The POTUS, who managed five draft deferments from going to Vietnam, is again found wanting in his treatment of the US soldier in Afghanistan.
Joe Biden is the 46th President of the United States, but not one of the 29 who served in the military, in some capacity. He had managed five draft deferments from going to Vietnam and equivocated on the Vietnam War per se, whilst politically opposing Richard Nixon’s conduct of war. This flip-flop of positions was visible in Biden asserting that he was against authorising the Iraq War in 2002 as he was supposedly “against it from the moment it started”, whilst contradicting himself with his vote for the Authorisation for Use of Military Force (AUMF) for the invasion, as the Chair of the Senate Relations Committee. Later, a chance duel against a decidedly racist, sexist and xenophobic Donald Trump (who clownishly and dangerously sought to usurp the imagery of the US military) ensured that Biden was sworn in as POTUS and, therefore, Commander-in-Chief of its Armed Forces. Clearly for many Veterans who traditionally supported the more rightwing Republican Party, Biden was the better of the two bad choices.
For a persistently combat-engaged nation with approximately 19 million Veterans as per the Department of Veteran Affairs, representing nearly 10 per cent of the total US adult population — the opinion of the ‘Uniformed’ fraternity matters. Biden frequently invoked the memory of his late son in his presidential campaign, Beau Biden, who served and rose to the rank of Major in the Judge Advocate General’s Corps. Beau tenanted Iraq from 2008 to 2009 and received a Bronze Star for his services. Biden’s “sacred obligation” campaign towards military families entreated that sentiment, “As parents of a service member who was deployed to Iraq, Vice-President Joe Biden and (Dr) Jill Biden understand that it’s not just military members who sign up to serve our nation, their families do too.” Meanwhile the ham-handed approach of Trump, including upsetting the Chairman of the Joint Chiefs of Staff, General Mark Milley, as also respected Veterans like Generals James Mattis and HR McMaster, swung the mood in favour of Biden — aided immeasurably by Trump’s guffaws and derelictions.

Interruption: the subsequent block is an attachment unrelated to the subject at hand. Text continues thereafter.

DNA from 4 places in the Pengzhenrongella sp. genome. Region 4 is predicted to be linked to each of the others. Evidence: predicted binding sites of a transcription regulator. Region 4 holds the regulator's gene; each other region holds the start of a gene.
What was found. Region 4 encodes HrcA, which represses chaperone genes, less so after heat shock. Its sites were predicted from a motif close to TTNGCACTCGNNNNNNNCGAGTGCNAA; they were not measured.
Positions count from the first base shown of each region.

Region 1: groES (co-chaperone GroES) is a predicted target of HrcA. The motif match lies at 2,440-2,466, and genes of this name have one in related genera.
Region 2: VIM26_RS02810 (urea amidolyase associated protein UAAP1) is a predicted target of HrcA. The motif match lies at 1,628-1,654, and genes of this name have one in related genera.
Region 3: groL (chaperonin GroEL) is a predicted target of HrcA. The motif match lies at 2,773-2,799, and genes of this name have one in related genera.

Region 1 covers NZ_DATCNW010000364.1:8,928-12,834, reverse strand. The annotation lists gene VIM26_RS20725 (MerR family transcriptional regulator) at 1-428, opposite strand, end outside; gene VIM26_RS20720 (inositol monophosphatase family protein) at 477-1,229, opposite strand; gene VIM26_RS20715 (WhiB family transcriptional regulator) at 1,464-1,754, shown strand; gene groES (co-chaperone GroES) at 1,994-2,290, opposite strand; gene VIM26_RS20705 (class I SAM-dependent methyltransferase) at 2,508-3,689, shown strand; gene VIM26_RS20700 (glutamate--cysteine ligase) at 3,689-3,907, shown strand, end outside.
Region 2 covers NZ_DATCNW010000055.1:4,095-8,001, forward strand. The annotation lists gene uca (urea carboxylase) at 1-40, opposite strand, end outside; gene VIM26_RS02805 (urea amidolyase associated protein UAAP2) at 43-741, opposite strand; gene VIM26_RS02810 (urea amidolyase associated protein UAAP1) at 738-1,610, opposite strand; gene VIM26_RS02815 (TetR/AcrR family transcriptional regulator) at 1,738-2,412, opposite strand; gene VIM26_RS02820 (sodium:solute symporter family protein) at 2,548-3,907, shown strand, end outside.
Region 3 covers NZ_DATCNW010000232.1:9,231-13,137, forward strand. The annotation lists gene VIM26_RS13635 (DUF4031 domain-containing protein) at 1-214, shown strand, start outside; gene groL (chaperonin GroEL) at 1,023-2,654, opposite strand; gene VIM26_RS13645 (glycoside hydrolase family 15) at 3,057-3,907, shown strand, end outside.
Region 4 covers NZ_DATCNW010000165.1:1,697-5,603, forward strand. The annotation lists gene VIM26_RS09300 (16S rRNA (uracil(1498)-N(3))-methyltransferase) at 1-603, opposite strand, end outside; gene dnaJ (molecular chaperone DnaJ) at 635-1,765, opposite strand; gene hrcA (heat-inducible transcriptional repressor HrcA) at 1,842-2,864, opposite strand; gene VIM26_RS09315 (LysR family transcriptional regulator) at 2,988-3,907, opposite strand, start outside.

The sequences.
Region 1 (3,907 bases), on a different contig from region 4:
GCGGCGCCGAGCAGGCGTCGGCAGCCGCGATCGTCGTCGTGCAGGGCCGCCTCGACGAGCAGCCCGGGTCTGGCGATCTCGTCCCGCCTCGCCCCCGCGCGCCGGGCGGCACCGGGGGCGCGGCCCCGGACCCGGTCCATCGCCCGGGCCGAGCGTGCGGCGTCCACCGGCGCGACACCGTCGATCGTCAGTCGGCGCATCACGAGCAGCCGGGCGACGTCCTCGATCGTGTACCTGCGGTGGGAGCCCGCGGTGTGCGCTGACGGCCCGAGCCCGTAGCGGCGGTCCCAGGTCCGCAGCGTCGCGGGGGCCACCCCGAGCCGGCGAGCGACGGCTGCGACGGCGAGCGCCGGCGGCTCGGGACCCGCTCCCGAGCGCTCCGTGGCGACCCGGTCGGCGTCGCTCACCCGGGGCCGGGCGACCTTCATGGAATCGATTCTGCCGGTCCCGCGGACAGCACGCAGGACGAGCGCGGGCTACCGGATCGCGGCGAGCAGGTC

Today, over eight months as the POTUS, Biden has taken one substantial decision in the militaristic realm, ie, withdrawal of US troops from Afghanistan and his consequential approval ratings have plummeted. While ending the 20-year war in Afghanistan was much sought after, the unheroically defeated and hurried manner (with the casualty from the ISIL-K attack) in which they withdrew has diminished the image and perceptions of the US military, externally and internally. Comparisons of a Vietnam redux are inevitable and odious, and it is only the Veteran who will pay that ignominious price and humiliation over time. Despair is magnified by the unfiltered reality of having amateurly underestimated the speed of collapse, the obvious lack of an operational plan and the embarrassment of having to take permission from the ‘enemy’, ie, Taliban, to ‘evict safely’. Unlike the militarily uninitiated and unconcerned politicos, the US soldier will suffer the additional and unimaginable moral injury in the know of what it has left behind in terms of allies (interpreters, drivers and support staff), and the sure fate that awaits them. The chaotic and mismanaged departure has left the uniformed fraternity pained, frustrated and shamed, and the blame is coming understandably on the POTUS.
Seemingly, Biden cannot seem to get much right with the ‘uniformed’ sentiments as he was seen disrespectfully checking his watch as casket after casket appeared during the somber “dignified transfer” ceremony for the 13 fallen US troops who were killed at the Kabul airport.
Many also commented on the inappropriateness of the President repeatedly invoking his late son’s name, instead of that of those who had actually fallen under his watch. Many family members of the fallen soldiers refused to meet the President, while some others who did so, did some plain-speaking to his face. The mother of one called Biden “a dementia-ridden piece of crap who doesn’t even know he’s in the White House”. Importantly, it is not a partisan divide as many of these families have equally slammed Donald Trump’s ill-timed opportunism in politicising the soldiers’ deaths, with many calling it “without honour”, “disgusting” and “gross”.
Trump with his patent cattiness has sought to spin grieving families predatorially into dangerous territory — insincere and qualified as his support always is, only to those who back him politically, and smearing those who don’t, like the Gold Star family of Captain Humayun Khan. The political tooling of the military is increasingly irresistible in democracies across the world with unwarranted usurpation of the narrative, parading and milking of raw emotions towards electoral harvest — even mature democracies like the US are prone to it.
In an unavoidably comparative sense, most Veterans know that the Commander-in-Chief requires selfless devotion to constitutionality, restraint, depth of character and principled leadership — and, therefore, they may still back Biden over Trump, but the recent handling of Afghanistan has led to the rightful questioning of Biden beyond partisanship. In the world of professional ‘uniform’, winning a “just war” is important and, if not that, then going down fighting with valour and dignity is the only other option — in Afghanistan, neither of the two was achieved, and the slip is clearly showing for Biden amongst the fraternity. He must be put to question, beyond partisan preferences.